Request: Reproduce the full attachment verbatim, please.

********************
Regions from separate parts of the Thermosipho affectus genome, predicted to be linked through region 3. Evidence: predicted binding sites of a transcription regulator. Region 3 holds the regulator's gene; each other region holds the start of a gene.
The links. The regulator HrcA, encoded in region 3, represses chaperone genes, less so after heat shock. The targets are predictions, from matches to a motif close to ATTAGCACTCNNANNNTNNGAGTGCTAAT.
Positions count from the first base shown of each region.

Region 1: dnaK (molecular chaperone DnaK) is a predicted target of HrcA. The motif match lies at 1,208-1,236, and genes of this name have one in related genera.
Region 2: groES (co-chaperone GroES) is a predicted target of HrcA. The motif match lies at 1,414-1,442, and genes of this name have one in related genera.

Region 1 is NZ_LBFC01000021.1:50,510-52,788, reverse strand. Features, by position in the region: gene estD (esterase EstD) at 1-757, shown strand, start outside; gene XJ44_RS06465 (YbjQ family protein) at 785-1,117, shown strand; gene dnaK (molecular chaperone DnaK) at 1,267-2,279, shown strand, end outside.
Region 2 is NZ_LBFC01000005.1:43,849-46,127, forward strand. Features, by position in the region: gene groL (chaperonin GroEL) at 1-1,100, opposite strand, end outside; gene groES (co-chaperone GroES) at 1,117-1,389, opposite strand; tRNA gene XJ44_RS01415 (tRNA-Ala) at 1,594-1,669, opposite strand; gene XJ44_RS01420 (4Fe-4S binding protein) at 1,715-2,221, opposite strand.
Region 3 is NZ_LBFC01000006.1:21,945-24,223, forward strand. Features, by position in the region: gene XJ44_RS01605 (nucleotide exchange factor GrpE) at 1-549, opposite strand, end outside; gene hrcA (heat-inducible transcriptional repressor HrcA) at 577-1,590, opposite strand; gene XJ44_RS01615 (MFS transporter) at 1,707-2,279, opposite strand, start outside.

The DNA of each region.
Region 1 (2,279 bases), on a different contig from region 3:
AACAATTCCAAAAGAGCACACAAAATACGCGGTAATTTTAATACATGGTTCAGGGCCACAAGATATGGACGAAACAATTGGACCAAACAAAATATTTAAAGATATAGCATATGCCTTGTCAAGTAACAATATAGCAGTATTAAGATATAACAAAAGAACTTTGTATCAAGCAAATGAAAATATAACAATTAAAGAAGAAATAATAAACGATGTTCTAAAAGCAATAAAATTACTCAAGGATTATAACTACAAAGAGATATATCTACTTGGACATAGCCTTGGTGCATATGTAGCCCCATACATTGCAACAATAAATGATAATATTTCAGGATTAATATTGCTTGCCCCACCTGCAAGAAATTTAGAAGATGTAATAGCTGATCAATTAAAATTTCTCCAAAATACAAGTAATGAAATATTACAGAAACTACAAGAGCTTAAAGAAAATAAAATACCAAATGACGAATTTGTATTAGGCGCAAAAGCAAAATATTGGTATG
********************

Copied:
Regions from separate parts of the Thermosipho affectus genome, predicted to be linked through region 3. Evidence: predicted binding sites of a transcription regulator. Region 3 holds the regulator's gene; each other region holds the start of a gene.
The links. The regulator HrcA, encoded in region 3, represses chaperone genes, less so after heat shock. The targets are predictions, from matches to a motif close to ATTAGCACTCNNANNNTNNGAGTGCTAAT.
Positions count from the first base shown of each region.

Region 1: dnaK (molecular chaperone DnaK) is a predicted target of HrcA. The motif match lies at 1,208-1,236, and genes of this name have one in related genera.
Region 2: groES (co-chaperone GroES) is a predicted target of HrcA. The motif match lies at 1,414-1,442, and genes of this name have one in related genera.

Region 1 is NZ_LBFC01000021.1:50,510-52,788, reverse strand. Features, by position in the region: gene estD (esterase EstD) at 1-757, shown strand, start outside; gene XJ44_RS06465 (YbjQ family protein) at 785-1,117, shown strand; gene dnaK (molecular chaperone DnaK) at 1,267-2,279, shown strand, end outside.
Region 2 is NZ_LBFC01000005.1:43,849-46,127, forward strand. Features, by position in the region: gene groL (chaperonin GroEL) at 1-1,100, opposite strand, end outside; gene groES (co-chaperone GroES) at 1,117-1,389, opposite strand; tRNA gene XJ44_RS01415 (tRNA-Ala) at 1,594-1,669, opposite strand; gene XJ44_RS01420 (4Fe-4S binding protein) at 1,715-2,221, opposite strand.
Region 3 is NZ_LBFC01000006.1:21,945-24,223, forward strand. Features, by position in the region: gene XJ44_RS01605 (nucleotide exchange factor GrpE) at 1-549, opposite strand, end outside; gene hrcA (heat-inducible transcriptional repressor HrcA) at 577-1,590, opposite strand; gene XJ44_RS01615 (MFS transporter) at 1,707-2,279, opposite strand, start outside.

The DNA of each region.
Region 1 (2,279 bases), on a different contig from region 3:
AACAATTCCAAAAGAGCACACAAAATACGCGGTAATTTTAATACATGGTTCAGGGCCACAAGATATGGACGAAACAATTGGACCAAACAAAATATTTAAAGATATAGCATATGCCTTGTCAAGTAACAATATAGCAGTATTAAGATATAACAAAAGAACTTTGTATCAAGCAAATGAAAATATAACAATTAAAGAAGAAATAATAAACGATGTTCTAAAAGCAATAAAATTACTCAAGGATTATAACTACAAAGAGATATATCTACTTGGACATAGCCTTGGTGCATATGTAGCCCCATACATTGCAACAATAAATGATAATATTTCAGGATTAATATTGCTTGCCCCACCTGCAAGAAATTTAGAAGATGTAATAGCTGATCAATTAAAATTTCTCCAAAATACAAGTAATGAAATATTACAGAAACTACAAGAGCTTAAAGAAAATAAAATACCAAATGACGAATTTGTATTAGGCGCAAAAGCAAAATATTGGTATG